Beijing is bolstering its soft power and taking the lead in a global response to the coronavirus public health crisis. The moves come as China’s daily number of new infections decline while those in the U.S. rise.
In the last few weeks, Chinese President Xi Jinping has been busy calling leaders across the world and rallying for global coordination in managing the coronavirus outbreak. Chinese health experts have hosted video conferences with those from other countries to share experiences.
“This is the first international crisis where China is actively taking a global leadership role and it stands in particular contrast to the US, which has disdained international cooperation and invested more political capital in criticizing China for its role in allowing the outbreak to spread,” said analysts from the Eurasia Group in a report this week.
On social and state media, China continues to promote its shipments of medical supplies to hard hit countries in Europe and Africa.
China’s officials have also used Twitter — blocked in the country — to trumpet Beijing’s efforts. They laud China’s success in containing the outbreak domestically, even though the virus was first reported there and was met with missteps initially.
“I think this is the opportunity of the century for China to build trust in the world, which it has found so difficult to come by as a rising nation, and to rebuild its international image — China doesn’t (want to) waste an opportunity like this,” Keyu Jin, associate professor of economics at LSE.
She also told CNBC on Tuesday that the public health crisis could be the “opportunity of the century” for China to cement its place as a global power.
But the world’s second largest economy will not be able to fulfill its ambitions easily, according to risk consultancy Eurasia Group.
“Countries like the Netherlands, Spain and Turkey have found defects with masks and tests from China and this setback won’t be the last,” Eurasia analysts wrote.
‘International diplomacy for a domestic audience’
China’s diplomacy, even on Twitter, is one that is not just meant for the global audience, it is also for a domestic one.
Eurasia analysts said highlighting China’s leadership accomplishes two important political goals for Xi.
“First, it buttresses his claim in the superiority of China’s governance model, an implicit pushback against some of the criticism that has come from within China about aggressive containment measures and silencing of early warnings about the outbreak,” they said.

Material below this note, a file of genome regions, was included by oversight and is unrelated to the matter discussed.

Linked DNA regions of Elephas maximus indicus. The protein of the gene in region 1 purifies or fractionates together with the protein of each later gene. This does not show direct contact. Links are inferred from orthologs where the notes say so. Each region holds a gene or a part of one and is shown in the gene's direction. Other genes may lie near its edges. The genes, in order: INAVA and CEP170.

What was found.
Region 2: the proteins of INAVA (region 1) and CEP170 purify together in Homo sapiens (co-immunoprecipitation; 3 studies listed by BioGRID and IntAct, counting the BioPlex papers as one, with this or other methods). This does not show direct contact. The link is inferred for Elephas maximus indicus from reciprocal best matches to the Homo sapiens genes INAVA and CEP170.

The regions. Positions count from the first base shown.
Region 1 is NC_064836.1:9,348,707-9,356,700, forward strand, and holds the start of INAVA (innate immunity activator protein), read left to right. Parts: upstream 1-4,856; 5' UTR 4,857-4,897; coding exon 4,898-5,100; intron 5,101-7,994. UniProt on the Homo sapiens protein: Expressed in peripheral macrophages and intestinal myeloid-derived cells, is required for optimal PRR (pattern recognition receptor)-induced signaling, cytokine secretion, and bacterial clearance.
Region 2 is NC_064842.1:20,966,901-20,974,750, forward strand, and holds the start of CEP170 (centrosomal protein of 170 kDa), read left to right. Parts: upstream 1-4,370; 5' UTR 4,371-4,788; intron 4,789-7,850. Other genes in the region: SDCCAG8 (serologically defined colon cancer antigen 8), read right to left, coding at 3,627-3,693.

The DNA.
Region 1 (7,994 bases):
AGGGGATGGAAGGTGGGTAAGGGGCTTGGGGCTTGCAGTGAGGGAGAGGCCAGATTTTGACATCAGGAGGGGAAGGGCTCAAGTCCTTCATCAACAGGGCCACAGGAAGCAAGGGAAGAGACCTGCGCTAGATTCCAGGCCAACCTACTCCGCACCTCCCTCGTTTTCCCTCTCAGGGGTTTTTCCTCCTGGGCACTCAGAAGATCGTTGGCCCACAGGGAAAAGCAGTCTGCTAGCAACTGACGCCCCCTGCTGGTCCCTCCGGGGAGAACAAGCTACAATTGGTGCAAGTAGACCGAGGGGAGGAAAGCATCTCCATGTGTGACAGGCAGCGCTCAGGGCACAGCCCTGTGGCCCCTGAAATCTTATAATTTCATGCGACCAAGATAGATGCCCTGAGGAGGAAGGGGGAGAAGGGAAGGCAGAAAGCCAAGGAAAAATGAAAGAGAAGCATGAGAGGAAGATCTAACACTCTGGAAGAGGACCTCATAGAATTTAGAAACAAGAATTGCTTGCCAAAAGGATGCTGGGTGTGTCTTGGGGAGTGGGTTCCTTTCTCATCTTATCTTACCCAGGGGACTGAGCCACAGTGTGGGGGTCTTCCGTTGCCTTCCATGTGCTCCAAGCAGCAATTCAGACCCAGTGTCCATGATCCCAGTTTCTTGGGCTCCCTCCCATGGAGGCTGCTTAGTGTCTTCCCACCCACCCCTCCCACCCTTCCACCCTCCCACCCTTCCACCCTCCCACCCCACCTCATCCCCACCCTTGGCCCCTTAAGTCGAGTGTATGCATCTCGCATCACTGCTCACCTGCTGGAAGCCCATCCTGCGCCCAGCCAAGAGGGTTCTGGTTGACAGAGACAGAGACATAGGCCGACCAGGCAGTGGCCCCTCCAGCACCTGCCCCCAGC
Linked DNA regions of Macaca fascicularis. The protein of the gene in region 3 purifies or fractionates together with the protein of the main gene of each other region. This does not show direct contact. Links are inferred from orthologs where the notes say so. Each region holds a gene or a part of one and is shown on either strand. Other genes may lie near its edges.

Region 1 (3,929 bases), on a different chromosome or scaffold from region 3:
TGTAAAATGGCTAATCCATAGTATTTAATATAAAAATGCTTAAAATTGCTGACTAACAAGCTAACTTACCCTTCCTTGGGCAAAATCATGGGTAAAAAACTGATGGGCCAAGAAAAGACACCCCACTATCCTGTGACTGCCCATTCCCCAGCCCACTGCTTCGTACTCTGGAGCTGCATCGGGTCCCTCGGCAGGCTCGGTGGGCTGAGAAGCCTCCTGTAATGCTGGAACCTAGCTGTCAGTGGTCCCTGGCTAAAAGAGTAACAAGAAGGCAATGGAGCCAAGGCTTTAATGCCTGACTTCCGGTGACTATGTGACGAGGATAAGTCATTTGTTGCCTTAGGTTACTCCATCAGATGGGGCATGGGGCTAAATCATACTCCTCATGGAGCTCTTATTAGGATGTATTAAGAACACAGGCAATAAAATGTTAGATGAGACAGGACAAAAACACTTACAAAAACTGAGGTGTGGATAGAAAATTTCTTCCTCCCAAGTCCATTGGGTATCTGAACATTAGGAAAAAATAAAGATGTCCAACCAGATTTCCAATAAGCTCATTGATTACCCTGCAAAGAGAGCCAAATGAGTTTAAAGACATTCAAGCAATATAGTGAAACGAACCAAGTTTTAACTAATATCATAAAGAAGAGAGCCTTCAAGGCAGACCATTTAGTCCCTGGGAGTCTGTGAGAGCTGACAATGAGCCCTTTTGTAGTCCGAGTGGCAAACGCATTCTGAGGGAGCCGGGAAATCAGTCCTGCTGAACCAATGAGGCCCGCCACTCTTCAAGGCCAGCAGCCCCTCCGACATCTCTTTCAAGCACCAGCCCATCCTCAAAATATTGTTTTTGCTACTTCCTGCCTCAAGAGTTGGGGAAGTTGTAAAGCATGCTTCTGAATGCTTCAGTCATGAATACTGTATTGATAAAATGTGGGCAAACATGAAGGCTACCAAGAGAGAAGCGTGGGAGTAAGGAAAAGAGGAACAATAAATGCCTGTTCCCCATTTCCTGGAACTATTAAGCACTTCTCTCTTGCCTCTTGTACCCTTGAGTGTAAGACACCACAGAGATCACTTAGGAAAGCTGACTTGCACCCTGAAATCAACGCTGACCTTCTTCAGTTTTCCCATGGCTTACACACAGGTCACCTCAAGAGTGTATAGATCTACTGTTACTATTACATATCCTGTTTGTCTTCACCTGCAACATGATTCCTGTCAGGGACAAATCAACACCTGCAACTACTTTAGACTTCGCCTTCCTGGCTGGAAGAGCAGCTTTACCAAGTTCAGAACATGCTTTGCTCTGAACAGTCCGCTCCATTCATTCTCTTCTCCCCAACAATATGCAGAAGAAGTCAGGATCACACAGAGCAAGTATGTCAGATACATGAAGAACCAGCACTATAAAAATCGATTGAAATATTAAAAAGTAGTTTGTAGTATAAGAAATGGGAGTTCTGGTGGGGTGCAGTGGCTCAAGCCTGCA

“Second, it taps into patriotic sentiment at home, rallying support for Beijing as Xi guides the economy through a painful year. Many of Xi’s conversations with foreign leaders have focused on keeping supply chains open and trade running as well as the delivery of aid,” they added.
But, such efforts also reveal China’s insecurities and weaknesses, said Ryan Hass and Kevin Dong at the Brookings Institution.
“They serve as reminders of China’s lethally botched initial response to the outbreak of the virus in Wuhan,” they wrote in a recent web post. “Recognising this reputational risk, Chinese propagandists are feverishly attempting to rewrite the COVID-19 narrative to place their leaders in a favourable light.”
This throws the world’s two most powerful countries in a narrative war, underscoring geopolitical rivalry and further tensions in the future.
Although much of the posturing caters to the domestic population, it may not play that well all the time.
For instance, Beijing has downplayed Chinese foreign ministry spokesperson Zhao Lijian tweeting a conspiracy theory that the virus was brought to the city of Wuhan from the U.S. This came as “his war of words with the US risked getting out of control,” said the Eurasia Group.
News of Beijing’s generous aid is also not always well received at home, as the crisis worsens income equality within China, the consultancy added.
“This will act as a constraint on the scale of Beijing’s aid, and also leads to a tendency to frame China’s assistance in ways that highlight the benefit to China. Chinese officials have openly said that one of their criteria for providing assistance is how those potential recipients have treated China in the past,” Eurasia Group said.
But this perpetuates a perception that China’s aid comes with strings attached or is narrowly targeted at furthering China’s strategic objectives, said Eurasia Group.
The EU in particular “has long been wary of China’s efforts to build relationships with smaller European economics and countries considering EU membership and is paying close attention to China’s ‘mask diplomacy’ in Italy, Hungary, and Serbia,” added the Eurasia Group analysts.
EU foreign policy chief Josep Borrell recently raised that point in a blog post warning about the “battle of narratives” that has emerged in the public health crisis.
“China is aggressively pushing the message that, unlike the US, it is a responsible and reliable partner,” he wrote.
“We must be aware there is a geo-political component including a struggle for influence through spinning and the ‘politics of generosity,'” Borrell added.